It probably won’t come as a shock that alcohol is an underlying theme among these fines, as is refusal to wear face masks. As were various forms of death threats, from the passenger who “acted as though his hand was a gun and made a ‘pew, pew’ noise as if he was shooting a fellow passenger,” to the guy who yelled “at the flight attendant ‘imagine all of you in body bags’ as he was being escorted off the aircraft.”
Nine out of the 34 incidents include physical touching or hitting other people on the plane, both passengers and flight crew. Eight of the incidents involve people drinking booze that they brought on board themselves, which is illegal (not the bringing booze on board, but drinking booze not provided by the airline). This seems both unfair but essential to point out: Half of the reported incidents involved flights either to or from Florida vacation spots.
The FAA can’t ban people from flying, but airlines can and they have. Between May 2020 and May 2021, more than 4,000 people were banned from various airlines. The FAA also doesn’t have the authority to file criminal charges, so it levies fines, but charges can be brought by others and have been.
House Transportation and Infrastructure Committee Chair Peter DeFazio, an Oregon Democrat, wants more prosecutions. “The first time we take one of these jerks who is assaulting flight attendants or attempting to take an aircraft down—and they go away for a few years and they get a massive fine—I think that will send a message,” he told CNN.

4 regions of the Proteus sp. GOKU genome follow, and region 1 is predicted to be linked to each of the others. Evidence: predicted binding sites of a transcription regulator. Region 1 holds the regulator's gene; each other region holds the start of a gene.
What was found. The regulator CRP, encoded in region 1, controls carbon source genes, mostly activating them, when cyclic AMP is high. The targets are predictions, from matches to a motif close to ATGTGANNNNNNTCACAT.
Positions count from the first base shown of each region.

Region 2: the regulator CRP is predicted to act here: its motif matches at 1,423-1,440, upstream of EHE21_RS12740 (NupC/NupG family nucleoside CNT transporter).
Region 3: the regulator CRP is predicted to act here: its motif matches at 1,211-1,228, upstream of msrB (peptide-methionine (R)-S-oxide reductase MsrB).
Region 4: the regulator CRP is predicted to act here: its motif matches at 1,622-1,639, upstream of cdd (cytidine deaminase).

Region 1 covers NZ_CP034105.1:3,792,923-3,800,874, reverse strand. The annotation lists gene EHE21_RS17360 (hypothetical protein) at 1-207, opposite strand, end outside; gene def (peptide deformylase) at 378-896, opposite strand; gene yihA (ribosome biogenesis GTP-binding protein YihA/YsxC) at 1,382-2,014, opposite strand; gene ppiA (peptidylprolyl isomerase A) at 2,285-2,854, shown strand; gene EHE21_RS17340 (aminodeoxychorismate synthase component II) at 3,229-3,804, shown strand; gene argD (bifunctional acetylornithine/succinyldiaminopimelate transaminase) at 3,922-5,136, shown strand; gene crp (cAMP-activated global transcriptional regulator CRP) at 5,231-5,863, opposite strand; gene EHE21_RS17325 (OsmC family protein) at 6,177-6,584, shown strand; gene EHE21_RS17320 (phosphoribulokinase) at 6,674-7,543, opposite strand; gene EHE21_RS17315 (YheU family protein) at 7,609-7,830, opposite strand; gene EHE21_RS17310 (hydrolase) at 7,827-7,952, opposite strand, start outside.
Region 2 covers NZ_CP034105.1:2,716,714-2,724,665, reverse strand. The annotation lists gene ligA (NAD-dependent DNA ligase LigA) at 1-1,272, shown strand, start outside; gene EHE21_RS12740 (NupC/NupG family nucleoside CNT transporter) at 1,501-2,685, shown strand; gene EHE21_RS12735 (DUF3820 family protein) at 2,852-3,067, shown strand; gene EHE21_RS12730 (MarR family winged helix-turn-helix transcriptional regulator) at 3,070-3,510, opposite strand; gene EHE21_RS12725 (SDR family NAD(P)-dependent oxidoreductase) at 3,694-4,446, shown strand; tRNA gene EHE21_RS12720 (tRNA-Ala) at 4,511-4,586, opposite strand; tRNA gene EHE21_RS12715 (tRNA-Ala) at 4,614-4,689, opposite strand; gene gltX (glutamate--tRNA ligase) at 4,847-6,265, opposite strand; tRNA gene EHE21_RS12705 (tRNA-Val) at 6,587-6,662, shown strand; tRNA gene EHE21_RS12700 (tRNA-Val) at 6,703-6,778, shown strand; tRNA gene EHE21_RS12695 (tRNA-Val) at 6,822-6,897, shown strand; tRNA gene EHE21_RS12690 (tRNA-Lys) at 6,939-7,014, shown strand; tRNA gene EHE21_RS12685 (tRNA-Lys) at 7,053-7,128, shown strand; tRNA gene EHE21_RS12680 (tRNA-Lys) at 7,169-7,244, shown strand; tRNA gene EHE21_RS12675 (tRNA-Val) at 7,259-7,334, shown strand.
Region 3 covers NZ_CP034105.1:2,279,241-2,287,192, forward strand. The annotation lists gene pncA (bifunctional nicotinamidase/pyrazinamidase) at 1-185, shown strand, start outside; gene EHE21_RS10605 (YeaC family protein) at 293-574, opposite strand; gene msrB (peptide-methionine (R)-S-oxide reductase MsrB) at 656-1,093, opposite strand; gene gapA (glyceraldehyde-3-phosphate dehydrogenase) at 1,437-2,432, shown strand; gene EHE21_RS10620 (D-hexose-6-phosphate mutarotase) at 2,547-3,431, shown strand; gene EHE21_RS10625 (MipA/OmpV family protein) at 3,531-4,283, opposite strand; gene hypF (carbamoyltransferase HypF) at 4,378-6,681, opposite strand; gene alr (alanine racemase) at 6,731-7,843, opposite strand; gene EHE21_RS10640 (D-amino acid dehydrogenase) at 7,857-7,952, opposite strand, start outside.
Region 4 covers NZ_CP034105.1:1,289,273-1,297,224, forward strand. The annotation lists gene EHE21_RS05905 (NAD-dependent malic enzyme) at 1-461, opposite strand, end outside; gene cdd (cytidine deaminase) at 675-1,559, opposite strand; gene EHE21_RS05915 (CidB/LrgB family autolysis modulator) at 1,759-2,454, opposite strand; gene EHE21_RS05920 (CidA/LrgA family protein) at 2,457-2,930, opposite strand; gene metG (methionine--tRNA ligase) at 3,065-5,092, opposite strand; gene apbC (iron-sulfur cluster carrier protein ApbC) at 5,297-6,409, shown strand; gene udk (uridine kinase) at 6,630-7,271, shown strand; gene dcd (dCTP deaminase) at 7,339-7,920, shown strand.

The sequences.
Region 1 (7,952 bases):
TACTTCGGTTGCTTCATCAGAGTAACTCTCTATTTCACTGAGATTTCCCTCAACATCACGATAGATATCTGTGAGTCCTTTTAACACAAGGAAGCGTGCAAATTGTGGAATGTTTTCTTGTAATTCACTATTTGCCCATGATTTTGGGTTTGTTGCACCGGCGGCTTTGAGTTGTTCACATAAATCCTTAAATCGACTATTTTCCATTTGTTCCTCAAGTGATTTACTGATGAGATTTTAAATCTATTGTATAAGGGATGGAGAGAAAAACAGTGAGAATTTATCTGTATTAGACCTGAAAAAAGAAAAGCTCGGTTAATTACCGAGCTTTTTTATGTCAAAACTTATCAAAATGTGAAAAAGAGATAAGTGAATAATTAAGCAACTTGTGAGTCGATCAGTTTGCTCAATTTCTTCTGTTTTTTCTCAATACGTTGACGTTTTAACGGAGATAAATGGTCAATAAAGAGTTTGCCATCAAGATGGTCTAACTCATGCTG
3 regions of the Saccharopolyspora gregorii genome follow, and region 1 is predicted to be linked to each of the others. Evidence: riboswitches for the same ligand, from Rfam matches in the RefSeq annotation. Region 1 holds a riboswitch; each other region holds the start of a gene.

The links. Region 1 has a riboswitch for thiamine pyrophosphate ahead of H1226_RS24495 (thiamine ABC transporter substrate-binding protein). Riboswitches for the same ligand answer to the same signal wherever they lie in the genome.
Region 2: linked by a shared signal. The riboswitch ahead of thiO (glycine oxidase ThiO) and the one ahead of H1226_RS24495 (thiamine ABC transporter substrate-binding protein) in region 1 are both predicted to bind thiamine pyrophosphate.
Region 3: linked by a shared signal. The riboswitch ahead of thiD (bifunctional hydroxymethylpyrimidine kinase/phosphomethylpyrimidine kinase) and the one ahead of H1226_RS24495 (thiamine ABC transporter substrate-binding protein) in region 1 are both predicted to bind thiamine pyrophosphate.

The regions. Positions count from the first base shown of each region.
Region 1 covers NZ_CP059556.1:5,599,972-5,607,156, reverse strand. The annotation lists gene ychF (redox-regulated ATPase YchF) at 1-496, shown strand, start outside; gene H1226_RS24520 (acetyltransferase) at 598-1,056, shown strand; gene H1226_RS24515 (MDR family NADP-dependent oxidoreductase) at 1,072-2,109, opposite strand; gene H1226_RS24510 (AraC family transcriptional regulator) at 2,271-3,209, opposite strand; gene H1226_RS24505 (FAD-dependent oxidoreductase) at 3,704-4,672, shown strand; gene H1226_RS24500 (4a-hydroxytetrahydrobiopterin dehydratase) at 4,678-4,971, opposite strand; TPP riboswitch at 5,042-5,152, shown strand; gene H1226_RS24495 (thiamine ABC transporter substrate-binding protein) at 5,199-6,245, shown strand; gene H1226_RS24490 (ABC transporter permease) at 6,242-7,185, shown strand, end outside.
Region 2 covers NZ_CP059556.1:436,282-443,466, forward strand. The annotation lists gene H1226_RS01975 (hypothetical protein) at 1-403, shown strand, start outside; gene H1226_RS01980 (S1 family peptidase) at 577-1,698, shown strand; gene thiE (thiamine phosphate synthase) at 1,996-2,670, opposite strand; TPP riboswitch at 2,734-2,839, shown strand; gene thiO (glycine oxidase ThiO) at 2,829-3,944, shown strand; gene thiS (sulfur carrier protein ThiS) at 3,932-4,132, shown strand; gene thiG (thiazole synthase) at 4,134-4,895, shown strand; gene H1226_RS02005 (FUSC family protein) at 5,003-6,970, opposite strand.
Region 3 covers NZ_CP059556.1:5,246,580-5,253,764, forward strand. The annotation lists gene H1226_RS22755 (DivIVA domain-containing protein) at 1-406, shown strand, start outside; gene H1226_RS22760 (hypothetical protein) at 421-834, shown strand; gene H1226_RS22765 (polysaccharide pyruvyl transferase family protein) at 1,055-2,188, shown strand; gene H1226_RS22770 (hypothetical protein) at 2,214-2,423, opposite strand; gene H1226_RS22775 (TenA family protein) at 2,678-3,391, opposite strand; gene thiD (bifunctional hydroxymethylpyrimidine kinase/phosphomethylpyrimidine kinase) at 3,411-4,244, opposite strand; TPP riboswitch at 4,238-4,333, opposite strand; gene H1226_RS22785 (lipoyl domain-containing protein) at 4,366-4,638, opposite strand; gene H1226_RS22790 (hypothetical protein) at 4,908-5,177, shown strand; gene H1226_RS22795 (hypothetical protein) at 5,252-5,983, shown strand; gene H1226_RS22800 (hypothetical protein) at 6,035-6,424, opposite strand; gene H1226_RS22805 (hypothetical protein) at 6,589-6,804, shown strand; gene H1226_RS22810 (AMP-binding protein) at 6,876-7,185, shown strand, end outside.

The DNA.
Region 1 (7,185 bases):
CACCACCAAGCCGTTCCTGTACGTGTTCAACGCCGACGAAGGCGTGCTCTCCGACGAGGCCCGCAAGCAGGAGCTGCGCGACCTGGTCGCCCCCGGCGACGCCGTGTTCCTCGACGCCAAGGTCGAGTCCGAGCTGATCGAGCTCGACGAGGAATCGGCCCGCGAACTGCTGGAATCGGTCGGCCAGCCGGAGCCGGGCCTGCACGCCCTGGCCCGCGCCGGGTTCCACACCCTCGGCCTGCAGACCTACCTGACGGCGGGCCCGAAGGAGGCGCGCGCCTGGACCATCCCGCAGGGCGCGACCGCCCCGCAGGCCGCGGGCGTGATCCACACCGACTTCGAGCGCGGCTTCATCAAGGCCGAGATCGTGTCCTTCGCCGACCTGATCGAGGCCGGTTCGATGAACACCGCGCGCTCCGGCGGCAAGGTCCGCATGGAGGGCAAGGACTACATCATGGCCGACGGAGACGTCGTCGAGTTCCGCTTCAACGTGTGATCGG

The Association of Flight Attendants has also called for more criminal prosecutions, too, proposing that “If you interfere with a crew member’s duties and put the rest of the plane in jeopardy, or assault the crew member, you’re facing $35,000 in fines for each incident and up to 20 years in prison.” That’s from association President Sara Nelson. “People need to understand there are severe consequences here.”
Anyone who has ever flown coach for a flight longer than one hour could not dispute that idea.